Hong Kong will soon roll out a pilot program for the retail cross-border use of e-CNY — China’s central bank digital currency (CBDC) — and small and midsize businesses could be major beneficiaries, industry experts say.

Eddie Yue, chief executive of the Hong Kong Monetary Authority (HKMA), the city’s de facto central bank, said Monday at a briefing to the Legislative Council that the upcoming testing marks an important step for Hong Kong to strengthen its role as an offshore yuan trading center.

Yue added the pilot for retail e-CNY will launch soon after the Spring Festival, which ends on Feb. 15 this year.

What’s unique about the e-CNY pilot in Hong Kong is its linkage with the city’s Faster Payment System (FPS), a payment infrastructure the HKMA introduced in 2018. The FPS allows instant cross-bank payments in the Hong Kong dollar and the Chinese yuan by simply entering the mobile phone number or email address of the recipient.

Such a new feature doesn’t come as a surprise. Mu Changchun, director-general of the People’s Bank of China’s digital currency institute, said in December that his team was exploring the approaches for interlinking the e-CNY with the FPS in Hong Kong to improve payment efficiency without changing local residents’ payment habits.

In 2021, the FPS recorded 670,000 daily HKD transactions on average, up by 90% from 2020, according to an HKMA report. At the end of last year, the FPS had 9.62 million registrations in email, mobile number, Hong Kong ID and FPS ID. To put that into perspective, Hong Kong had a population of 7.39 million in mid-2021.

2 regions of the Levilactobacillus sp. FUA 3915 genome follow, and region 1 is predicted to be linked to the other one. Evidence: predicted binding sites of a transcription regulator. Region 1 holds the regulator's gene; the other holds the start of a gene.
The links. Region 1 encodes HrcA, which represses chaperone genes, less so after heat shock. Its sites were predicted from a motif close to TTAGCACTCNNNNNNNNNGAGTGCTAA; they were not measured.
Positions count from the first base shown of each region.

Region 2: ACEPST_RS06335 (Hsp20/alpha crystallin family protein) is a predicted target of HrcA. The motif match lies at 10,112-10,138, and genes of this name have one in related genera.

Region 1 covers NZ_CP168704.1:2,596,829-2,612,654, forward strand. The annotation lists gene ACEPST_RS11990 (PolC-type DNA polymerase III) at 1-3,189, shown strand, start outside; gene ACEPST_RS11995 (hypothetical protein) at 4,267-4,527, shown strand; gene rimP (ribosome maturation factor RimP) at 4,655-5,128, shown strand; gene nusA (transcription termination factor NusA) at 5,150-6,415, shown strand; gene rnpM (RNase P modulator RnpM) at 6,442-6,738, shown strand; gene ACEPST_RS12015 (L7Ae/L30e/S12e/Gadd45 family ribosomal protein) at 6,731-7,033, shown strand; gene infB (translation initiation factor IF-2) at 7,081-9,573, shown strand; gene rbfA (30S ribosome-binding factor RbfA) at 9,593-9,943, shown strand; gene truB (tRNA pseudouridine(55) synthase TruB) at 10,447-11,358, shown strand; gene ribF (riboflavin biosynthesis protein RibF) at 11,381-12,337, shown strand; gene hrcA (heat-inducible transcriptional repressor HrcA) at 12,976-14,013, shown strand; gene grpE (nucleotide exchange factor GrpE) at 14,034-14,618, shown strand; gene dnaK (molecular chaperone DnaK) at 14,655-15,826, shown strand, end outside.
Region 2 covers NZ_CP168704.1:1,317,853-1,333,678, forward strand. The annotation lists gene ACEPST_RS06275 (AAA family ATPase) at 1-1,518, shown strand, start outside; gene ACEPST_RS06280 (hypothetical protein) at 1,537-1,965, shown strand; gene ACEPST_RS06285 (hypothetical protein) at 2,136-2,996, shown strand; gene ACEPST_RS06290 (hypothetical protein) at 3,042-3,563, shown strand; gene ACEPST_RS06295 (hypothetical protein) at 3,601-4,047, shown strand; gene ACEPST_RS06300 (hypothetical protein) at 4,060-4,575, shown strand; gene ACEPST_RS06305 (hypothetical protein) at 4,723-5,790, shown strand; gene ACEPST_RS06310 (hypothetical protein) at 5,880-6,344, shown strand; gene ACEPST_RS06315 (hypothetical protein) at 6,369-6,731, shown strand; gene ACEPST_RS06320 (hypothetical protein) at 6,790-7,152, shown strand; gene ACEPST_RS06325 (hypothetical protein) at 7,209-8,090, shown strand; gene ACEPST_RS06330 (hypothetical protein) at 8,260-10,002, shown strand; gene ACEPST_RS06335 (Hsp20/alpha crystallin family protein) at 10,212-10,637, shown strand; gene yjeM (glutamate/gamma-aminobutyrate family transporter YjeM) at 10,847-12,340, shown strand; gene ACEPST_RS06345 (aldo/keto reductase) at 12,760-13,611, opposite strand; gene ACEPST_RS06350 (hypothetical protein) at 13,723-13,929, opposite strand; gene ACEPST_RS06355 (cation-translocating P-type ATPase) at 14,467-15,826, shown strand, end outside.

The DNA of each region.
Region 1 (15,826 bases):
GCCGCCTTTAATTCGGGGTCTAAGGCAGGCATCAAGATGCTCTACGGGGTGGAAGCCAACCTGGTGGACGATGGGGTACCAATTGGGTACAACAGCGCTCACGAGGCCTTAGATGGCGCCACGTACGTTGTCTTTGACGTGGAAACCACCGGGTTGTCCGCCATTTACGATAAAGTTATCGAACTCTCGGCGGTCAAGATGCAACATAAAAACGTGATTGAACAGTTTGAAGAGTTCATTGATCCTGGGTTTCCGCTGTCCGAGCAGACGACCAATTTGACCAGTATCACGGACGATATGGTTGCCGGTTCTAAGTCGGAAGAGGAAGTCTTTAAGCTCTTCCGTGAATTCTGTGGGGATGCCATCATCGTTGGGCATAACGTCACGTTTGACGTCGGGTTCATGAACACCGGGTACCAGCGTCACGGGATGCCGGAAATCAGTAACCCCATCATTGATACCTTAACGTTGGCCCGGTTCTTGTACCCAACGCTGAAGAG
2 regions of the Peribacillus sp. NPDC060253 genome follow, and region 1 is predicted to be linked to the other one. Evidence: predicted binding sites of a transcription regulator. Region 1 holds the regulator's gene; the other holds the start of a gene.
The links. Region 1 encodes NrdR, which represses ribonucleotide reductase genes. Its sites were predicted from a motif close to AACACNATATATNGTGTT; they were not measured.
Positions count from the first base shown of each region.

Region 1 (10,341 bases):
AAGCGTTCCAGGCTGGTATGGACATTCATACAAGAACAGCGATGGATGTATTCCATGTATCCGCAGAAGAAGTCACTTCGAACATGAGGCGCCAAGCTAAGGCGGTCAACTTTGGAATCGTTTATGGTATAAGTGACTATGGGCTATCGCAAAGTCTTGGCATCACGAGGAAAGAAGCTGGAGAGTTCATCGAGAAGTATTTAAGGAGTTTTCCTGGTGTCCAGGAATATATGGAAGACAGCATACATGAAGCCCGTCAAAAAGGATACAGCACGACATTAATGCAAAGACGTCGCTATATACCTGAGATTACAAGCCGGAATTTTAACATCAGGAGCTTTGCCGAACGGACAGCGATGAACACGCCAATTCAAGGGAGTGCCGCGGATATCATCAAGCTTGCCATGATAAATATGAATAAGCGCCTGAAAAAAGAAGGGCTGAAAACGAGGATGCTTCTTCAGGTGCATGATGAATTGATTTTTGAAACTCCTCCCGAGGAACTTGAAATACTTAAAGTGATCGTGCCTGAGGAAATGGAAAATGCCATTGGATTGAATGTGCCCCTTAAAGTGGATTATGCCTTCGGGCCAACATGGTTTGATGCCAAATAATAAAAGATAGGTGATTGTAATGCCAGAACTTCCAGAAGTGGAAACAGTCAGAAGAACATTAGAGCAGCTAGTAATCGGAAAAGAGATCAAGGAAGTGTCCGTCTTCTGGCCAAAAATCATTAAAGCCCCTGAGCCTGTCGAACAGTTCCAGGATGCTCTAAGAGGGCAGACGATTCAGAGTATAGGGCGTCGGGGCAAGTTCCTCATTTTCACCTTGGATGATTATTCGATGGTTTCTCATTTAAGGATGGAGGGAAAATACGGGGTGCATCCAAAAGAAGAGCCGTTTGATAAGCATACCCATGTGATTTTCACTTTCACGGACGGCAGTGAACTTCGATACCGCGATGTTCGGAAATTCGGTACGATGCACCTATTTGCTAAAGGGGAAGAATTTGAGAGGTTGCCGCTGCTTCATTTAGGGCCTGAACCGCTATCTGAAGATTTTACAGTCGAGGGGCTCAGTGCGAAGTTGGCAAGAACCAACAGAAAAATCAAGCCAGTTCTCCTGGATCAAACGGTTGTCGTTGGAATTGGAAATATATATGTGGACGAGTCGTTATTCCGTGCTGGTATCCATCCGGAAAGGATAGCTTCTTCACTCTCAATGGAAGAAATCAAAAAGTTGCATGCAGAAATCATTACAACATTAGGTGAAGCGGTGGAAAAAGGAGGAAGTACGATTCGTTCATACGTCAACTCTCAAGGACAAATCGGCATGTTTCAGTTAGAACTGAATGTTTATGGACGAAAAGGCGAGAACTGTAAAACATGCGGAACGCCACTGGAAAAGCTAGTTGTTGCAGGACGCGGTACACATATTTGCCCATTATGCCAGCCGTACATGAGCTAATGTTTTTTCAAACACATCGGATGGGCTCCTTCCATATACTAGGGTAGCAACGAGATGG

The FPS’ large and growing user base could be beneficial for the e-CNY trial, experts said. By linking e-CNY wallets with the FPS, the authorities hope that mainland tourists would be able to make payments to local merchants in Hong Kong with e-CNY while the merchants could receive directly in HKD.

Future adoptions include having Hong Kong residents in the Greater Bay Area (GBA) — which connects Hong Kong, Macau and Guangdong province — make payments through the FPS-digital yuan linkage.

“The link between the e-CNY and HK’s FPS system provides our first example of how the e-CNY can be used to link retail payment systems,” Richard Turrin, a Shanghai-based fintech consultant who recently published “Cashless: China’s Digital Currency Revolution,” told Forkast.

Turrin said the e-CNY linkage with the FPS would be a “major benefit to small and midsize enterprises within the region,” as e-commerce sites, retailers and restaurants wouldn’t have to change much for accepting and converting e-CNY payments.

“I am sure some retailers and restaurants will opt in for the pilot program, even though there would be a better use case for these tests if the flow of visitors from the mainland to Hong Kong were like the one from before the pandemic,” Oriol Caudevilla, a co-leader of the CBDC and blockchain working group at the Global Impact FinTech Forum, told Forkast.

Caudevilla added that the target users of the e-CNY in Hong Kong likely will be mainly mainland visitors.

Amnon Samid, CEO of Israel-based cybersecurity company BitMint, who participated in developing retail CBDC trials for China, told Forkast that if the e-CNY is well deployed in Hong Kong, it could contribute to the recovery of the Hong Kong economy, especially by enabling smoother and frictionless commercial relations with the mainland — especially the GBA.

Hong Kong can serve as a good test bed for digital currency given its digital-savvy community and the mature FPS system, Samid added.

Ningwei Qin contributed to this report.